What made you decide you needed a business plan? Maria’s husband Bob is on staff too! I didn’t expect the business to last as long as it did or become as big as it has. I thought it would be a temporary fix till my husband got a new job. He did but people kept calling me.
The article about SCORE talked about the steps a new entrepreneur needs to take. One of them was to have a business plan, which SCORE could help them with. Until then, I was figuring things out as I went along with no direction. I thought, maybe I should go to SCORE and get one for myself. I truly didn’t think this was going to be as serious a business as it is or become a part of my life like that. I wasn’t taking it seriously in the beginning and now I do.
What is the one essential quality that you’d tell women to pack for their own path? Maria and staff member Determination. When the Boston base was closed, flight attendants could choose to leave and do something else or move closer to another base or commute to another base. Commuting, which many attendants do, means adding at least a half day for travel on standby to get there. And if you don’t get to your flight on time, you don’t get paid.
I was determined to replace my income when our salary was cut. When the company closed the base I was lucky. I already had my business going. I tried to encourage my peers to look at this as an opportunity to find a way to do what they wanted. But many of the other flight attendants didn’t have the confidence to try something new. They ended up staying in Boston and commuting to other bases.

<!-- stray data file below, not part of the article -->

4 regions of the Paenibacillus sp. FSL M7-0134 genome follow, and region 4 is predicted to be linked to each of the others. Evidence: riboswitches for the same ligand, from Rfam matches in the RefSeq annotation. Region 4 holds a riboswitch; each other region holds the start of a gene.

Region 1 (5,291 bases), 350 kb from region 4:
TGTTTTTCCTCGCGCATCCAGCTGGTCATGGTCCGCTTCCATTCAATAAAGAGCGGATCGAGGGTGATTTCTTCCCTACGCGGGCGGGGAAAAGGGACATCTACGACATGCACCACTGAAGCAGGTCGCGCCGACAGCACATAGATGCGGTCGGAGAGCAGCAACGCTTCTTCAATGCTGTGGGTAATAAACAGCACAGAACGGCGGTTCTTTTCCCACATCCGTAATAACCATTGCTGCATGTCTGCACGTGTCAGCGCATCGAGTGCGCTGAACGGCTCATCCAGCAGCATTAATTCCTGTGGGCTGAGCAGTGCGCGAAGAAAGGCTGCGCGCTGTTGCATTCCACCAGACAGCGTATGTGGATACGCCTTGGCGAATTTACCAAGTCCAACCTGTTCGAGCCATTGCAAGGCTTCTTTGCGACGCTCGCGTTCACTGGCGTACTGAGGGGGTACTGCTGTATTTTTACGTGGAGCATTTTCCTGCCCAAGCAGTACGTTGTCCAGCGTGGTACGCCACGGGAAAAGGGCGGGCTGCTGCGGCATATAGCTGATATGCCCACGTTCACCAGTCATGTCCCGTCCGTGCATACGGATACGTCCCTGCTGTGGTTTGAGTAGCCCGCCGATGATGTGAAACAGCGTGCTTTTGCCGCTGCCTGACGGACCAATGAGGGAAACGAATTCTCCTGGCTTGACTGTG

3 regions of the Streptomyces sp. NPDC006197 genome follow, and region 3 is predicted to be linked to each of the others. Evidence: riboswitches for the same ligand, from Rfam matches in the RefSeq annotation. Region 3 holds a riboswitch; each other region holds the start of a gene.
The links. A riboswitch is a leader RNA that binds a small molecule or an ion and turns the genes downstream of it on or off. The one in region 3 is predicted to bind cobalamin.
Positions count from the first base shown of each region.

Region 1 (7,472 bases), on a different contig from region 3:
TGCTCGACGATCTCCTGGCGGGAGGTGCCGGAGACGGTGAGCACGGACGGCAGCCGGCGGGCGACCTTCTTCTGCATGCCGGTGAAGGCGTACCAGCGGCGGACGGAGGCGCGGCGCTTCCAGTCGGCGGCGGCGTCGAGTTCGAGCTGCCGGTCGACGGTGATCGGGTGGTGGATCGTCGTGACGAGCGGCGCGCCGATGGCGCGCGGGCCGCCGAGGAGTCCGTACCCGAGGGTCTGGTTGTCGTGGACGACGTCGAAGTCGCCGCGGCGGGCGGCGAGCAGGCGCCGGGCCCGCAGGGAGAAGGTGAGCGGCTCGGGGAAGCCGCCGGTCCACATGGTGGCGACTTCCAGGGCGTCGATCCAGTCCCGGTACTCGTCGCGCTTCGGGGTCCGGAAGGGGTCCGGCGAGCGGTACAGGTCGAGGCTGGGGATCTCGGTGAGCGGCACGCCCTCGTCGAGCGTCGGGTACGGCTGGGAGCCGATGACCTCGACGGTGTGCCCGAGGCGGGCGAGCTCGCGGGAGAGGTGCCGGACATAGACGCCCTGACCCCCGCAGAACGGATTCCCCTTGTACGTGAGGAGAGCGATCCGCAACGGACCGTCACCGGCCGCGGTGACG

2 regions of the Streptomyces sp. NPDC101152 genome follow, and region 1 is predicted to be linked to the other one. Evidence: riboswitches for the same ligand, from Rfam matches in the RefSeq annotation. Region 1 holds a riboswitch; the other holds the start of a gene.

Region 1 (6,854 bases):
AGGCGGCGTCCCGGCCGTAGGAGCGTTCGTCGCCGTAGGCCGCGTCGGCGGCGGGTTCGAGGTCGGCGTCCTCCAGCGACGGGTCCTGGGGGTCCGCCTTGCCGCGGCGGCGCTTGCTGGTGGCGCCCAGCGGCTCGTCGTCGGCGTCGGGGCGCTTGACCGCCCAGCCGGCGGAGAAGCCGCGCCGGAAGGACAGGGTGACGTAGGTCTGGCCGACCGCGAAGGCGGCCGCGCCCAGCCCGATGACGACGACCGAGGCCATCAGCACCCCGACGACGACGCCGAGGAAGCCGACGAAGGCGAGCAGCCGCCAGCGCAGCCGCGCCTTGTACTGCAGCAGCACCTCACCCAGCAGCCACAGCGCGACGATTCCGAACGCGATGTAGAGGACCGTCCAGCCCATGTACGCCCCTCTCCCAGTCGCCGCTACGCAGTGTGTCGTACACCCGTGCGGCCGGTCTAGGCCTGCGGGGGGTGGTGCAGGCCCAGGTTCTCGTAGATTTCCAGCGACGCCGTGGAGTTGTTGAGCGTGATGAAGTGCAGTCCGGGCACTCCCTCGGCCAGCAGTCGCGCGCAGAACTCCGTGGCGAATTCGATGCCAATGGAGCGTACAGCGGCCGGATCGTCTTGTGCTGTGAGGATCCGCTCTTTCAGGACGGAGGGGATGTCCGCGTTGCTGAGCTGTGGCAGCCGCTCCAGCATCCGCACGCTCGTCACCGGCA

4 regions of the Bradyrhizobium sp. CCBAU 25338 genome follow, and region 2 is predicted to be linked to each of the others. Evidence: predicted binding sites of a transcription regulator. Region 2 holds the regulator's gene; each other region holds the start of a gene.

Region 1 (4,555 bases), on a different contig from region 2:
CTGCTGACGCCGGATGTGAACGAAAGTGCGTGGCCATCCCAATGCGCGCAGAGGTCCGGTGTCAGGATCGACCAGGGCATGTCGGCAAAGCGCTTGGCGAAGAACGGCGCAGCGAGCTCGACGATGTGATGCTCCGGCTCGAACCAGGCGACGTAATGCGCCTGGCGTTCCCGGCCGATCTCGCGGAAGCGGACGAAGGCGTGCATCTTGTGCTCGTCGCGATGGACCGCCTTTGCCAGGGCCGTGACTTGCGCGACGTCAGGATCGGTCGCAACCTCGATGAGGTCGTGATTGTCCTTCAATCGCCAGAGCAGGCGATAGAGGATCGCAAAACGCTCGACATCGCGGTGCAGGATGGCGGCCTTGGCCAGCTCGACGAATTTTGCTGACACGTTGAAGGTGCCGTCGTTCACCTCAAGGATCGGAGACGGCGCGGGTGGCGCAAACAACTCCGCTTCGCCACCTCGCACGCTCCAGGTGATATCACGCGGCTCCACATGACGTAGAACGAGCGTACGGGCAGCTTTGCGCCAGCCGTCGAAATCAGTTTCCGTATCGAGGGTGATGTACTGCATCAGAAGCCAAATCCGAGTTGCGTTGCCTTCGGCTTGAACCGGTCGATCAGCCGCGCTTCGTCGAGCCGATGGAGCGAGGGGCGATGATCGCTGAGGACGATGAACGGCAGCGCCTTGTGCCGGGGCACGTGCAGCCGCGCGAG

Can you describe how you dealt with any obstacles on your adventure? Not obstacles on my way to creating a business. As a server when I encounter obstacles or problems, I rely on my experience as a flight attendant. We had to be cool and calm under pressure. We received a lot of training in making quick decisions and finding quick answers to problems using whatever tools we had on board. I can resource whatever I have to make things work at a party.
How did you make your dream happen? Having seniority as a senior light attendant helped! I could take off holidays and weekends, the days when parties are usually scheduled. Now that I have retired I have all my days off with plenty of time available for any event that comes up.
What has helped you stay on your quest’s path? I love it! I love the work that I do.
What’s been the secret to reaching your goals? Maria doing what she loves My secret? I give the best service. I place a personal follow up call to every customer after every party and I ask for their feedback. They love it. They call me back for repeat business. They love that I send the person they requested because she or he knows the layout of the kitchen and how that client wants the service done, when to put food out and how the client likes everything cleaned up.
What’s the best advice for your quest that you’ve ever received?
- One of the personal chefs I work with told me to take the ServSafe personal certification course so I would know how to handle food properly. My staffers are also trained because they have catering or food service all their life.
- To join two professional groups. North Shore Women in Business is a great networking organization for women with their own businesses. I also belong to Wedding Creators, a network for business owners who provide services to brides and others who need similar services. Both groups meet once a month.
Is there a particular quote, a movie, a book or a person that has sustained you? A person who has sustained me is my mother. In the 60s and 70s she was a hard working chef in an Italian restaurant in Springfield, Mass. Back then they didn’t call them chefs, they were cooks. Back then there weren’t many women in a restaurant kitchen either. She gave me the determination. The food industry runs through my blood.
Do you have a new quest around the corner? Yes, I want to expand to serving corporate lunches and also be available for memorial and funeral services, now that my weekdays are available too.